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November 21, 2012

Estonian Air Cuts Itself In Half To Avoid Insolvency

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Written by: BNO News
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An Estonian Air Boing 737-300 (ES-ABJ) seen at Copenhagen wearing a special "Tallinn European Capital of Culture 2011" livery. (Photo by Eduard Heisterkamp via Wikipedia)

Estonian Air on Tuesday announced it will be forced to fire nearly half of all its employees and cut its flights to 10 or fewer core destinations as the Baltic nation’s national carrier seeks to avoid insolvency. It follows record losses over the past year.

The airline said it will lay off 146 out of 318 employees while Estonian Air reduces the number of destinations and downsizes its fleet. “Noticeable cutbacks in the flight volumes unfortunately leads to operating with a smaller number of employees,” said Estonian Air CEO Jan Palmér.

Estonian Air said the structure of the company will soon be based on five aircraft (down from 11) which serve 9 to 10 core destinations (down from 18). “The model of operation for Estonian Air is based on the core route network for Estonia, where there is a solid fundamental demand,” Palmér said, adding that the redundancy plan was approved by the airline’s Supervisory Council.

The layoffs will affect personnel in both administrative and flight operations divisions. “The lay off process among administrative staff will start already now and the layoff of flight crews as soon as we have a clear picture of how to transfer the fleet into one type of five aircraft,” the CEO explained.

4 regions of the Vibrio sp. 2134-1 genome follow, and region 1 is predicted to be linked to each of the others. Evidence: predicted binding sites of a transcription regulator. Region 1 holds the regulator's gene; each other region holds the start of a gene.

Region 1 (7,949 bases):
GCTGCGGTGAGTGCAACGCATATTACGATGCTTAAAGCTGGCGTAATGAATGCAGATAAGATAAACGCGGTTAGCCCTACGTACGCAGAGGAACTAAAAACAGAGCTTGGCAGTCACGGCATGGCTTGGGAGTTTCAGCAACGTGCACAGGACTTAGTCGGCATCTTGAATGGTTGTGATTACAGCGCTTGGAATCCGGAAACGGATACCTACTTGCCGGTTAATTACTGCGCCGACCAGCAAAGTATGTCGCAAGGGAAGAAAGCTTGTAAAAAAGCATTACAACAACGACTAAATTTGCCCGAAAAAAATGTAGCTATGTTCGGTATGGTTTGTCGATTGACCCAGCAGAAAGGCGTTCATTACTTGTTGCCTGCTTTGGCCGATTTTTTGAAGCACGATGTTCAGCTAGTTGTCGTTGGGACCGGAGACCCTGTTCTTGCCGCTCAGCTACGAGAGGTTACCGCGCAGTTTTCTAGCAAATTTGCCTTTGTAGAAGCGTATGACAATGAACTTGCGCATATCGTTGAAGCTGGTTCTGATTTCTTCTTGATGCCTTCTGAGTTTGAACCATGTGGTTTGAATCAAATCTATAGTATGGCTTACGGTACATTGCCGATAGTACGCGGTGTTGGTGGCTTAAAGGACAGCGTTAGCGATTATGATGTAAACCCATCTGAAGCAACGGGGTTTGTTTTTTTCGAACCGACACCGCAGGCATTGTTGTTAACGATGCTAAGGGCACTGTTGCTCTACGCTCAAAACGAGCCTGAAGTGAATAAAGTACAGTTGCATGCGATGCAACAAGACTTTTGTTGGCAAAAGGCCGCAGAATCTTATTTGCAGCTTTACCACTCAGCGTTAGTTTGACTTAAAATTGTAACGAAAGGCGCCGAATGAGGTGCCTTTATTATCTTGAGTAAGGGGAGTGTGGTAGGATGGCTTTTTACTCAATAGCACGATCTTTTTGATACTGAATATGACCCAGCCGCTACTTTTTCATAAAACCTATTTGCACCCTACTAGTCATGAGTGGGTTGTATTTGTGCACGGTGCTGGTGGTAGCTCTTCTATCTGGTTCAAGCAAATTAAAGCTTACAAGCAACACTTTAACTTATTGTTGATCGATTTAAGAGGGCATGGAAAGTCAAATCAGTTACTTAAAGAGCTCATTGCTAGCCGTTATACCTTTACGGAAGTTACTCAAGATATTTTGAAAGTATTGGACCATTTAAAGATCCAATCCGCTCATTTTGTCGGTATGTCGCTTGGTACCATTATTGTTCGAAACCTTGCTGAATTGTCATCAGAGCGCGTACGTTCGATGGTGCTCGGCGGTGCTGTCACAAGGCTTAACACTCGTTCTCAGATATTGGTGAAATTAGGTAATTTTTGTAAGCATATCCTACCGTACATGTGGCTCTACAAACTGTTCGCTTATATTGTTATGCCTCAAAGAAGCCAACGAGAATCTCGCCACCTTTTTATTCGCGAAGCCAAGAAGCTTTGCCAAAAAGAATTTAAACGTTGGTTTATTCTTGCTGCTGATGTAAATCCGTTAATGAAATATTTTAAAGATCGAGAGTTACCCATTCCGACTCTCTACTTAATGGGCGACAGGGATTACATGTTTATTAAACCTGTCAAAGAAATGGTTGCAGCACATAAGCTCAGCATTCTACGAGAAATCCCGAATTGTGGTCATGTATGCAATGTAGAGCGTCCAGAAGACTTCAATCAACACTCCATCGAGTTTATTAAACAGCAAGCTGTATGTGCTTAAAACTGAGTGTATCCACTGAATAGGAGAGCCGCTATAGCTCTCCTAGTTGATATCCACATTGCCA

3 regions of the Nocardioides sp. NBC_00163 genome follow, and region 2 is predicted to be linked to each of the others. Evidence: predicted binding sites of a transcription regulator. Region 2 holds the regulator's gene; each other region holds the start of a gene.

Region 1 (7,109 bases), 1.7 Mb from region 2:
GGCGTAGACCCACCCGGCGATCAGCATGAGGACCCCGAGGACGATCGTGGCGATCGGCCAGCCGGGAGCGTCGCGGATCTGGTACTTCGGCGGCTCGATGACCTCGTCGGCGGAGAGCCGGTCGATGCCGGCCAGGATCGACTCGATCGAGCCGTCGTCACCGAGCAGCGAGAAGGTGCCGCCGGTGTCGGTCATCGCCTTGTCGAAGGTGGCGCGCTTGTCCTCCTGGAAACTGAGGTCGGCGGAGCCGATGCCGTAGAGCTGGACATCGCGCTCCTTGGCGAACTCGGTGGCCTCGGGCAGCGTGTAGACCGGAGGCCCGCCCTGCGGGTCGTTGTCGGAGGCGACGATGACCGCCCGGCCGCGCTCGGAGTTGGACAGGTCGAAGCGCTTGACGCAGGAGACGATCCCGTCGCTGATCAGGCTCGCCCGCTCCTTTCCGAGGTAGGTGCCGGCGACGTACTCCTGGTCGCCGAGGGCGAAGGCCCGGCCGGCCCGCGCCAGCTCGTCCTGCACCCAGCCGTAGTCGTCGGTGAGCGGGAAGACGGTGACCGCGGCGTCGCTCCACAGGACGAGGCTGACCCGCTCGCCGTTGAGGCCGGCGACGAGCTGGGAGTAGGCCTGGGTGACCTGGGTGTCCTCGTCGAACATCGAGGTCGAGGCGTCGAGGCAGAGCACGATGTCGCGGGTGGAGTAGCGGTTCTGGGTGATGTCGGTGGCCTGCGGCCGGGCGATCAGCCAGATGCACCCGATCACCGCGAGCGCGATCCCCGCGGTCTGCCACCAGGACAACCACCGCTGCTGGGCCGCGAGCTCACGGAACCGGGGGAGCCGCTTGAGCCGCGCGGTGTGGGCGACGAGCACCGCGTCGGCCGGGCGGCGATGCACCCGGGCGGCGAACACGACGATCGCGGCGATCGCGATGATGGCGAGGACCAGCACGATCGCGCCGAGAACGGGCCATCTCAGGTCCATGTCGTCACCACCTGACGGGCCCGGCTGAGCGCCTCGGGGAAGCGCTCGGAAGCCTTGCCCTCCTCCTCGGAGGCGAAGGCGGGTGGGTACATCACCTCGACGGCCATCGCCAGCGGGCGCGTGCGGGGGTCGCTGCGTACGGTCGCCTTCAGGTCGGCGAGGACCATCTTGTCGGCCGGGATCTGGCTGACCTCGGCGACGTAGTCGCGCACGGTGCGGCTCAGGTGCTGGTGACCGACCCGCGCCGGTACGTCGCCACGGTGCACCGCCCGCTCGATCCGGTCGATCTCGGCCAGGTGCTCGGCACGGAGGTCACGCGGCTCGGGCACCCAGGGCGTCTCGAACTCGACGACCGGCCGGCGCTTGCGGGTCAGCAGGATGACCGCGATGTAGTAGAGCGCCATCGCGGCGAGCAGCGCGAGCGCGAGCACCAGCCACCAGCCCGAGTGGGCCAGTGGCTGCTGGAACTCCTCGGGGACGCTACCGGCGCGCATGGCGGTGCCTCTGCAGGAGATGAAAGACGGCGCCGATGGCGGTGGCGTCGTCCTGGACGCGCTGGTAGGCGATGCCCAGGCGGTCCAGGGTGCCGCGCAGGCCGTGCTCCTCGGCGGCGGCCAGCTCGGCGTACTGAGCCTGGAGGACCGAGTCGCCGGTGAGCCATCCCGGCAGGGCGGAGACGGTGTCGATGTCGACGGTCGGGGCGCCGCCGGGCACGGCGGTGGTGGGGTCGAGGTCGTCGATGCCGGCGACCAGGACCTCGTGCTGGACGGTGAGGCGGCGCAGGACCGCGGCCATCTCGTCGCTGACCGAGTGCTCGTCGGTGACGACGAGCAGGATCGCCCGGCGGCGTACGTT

The new Estonian Air will have a total of 172 employees of which 100 are flight crew and the rest carry out support functions and operational administration. The core destinations are expected to be Stockholm, Copenhagen, Amsterdam, Brussels, Oslo, Moscow, St Petersburg, Kiev, Vilnius and Trondheim.

In October of this year, the national carrier revealed its nine-month net loss had widened to a record 20.2 million euros ($25.8 million), leading to the removal of Tero Taskila as CEO. It followed a loss of 11.2 million euros ($14.3 million) during the same period last year, ending with a total loss of 17.3 million euros ($22.1 million) over the entire year.

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